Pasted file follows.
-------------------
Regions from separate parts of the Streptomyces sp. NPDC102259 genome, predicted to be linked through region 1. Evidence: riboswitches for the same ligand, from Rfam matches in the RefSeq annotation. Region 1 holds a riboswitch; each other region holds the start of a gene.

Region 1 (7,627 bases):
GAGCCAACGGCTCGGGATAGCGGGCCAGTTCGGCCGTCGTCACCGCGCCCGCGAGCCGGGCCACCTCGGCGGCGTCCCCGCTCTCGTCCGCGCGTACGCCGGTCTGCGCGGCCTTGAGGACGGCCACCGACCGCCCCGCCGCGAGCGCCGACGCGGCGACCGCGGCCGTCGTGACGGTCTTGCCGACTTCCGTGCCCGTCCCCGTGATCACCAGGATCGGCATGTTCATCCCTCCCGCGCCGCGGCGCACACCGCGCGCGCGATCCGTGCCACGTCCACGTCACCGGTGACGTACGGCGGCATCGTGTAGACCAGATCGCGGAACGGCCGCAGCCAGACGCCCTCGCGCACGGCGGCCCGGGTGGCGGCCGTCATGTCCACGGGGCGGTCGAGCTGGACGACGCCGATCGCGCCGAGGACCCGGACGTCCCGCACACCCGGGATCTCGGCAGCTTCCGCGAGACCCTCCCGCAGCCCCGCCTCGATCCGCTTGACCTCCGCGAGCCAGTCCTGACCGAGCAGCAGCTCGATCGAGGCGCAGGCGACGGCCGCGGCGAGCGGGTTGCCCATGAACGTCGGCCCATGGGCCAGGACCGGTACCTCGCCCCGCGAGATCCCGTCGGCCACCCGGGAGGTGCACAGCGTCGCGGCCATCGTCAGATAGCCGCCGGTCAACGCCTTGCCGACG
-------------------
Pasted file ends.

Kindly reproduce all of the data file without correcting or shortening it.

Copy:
Regions from separate parts of the Streptomyces sp. NPDC102259 genome, predicted to be linked through region 1. Evidence: riboswitches for the same ligand, from Rfam matches in the RefSeq annotation. Region 1 holds a riboswitch; each other region holds the start of a gene.

Region 1 (7,627 bases):
GAGCCAACGGCTCGGGATAGCGGGCCAGTTCGGCCGTCGTCACCGCGCCCGCGAGCCGGGCCACCTCGGCGGCGTCCCCGCTCTCGTCCGCGCGTACGCCGGTCTGCGCGGCCTTGAGGACGGCCACCGACCGCCCCGCCGCGAGCGCCGACGCGGCGACCGCGGCCGTCGTGACGGTCTTGCCGACTTCCGTGCCCGTCCCCGTGATCACCAGGATCGGCATGTTCATCCCTCCCGCGCCGCGGCGCACACCGCGCGCGCGATCCGTGCCACGTCCACGTCACCGGTGACGTACGGCGGCATCGTGTAGACCAGATCGCGGAACGGCCGCAGCCAGACGCCCTCGCGCACGGCGGCCCGGGTGGCGGCCGTCATGTCCACGGGGCGGTCGAGCTGGACGACGCCGATCGCGCCGAGGACCCGGACGTCCCGCACACCCGGGATCTCGGCAGCTTCCGCGAGACCCTCCCGCAGCCCCGCCTCGATCCGCTTGACCTCCGCGAGCCAGTCCTGACCGAGCAGCAGCTCGATCGAGGCGCAGGCGACGGCCGCGGCGAGCGGGTTGCCCATGAACGTCGGCCCATGGGCCAGGACCGGTACCTCGCCCCGCGAGATCCCGTCGGCCACCCGGGAGGTGCACAGCGTCGCGGCCATCGTCAGATAGCCGCCGGTCAACGCCTTGCCGACG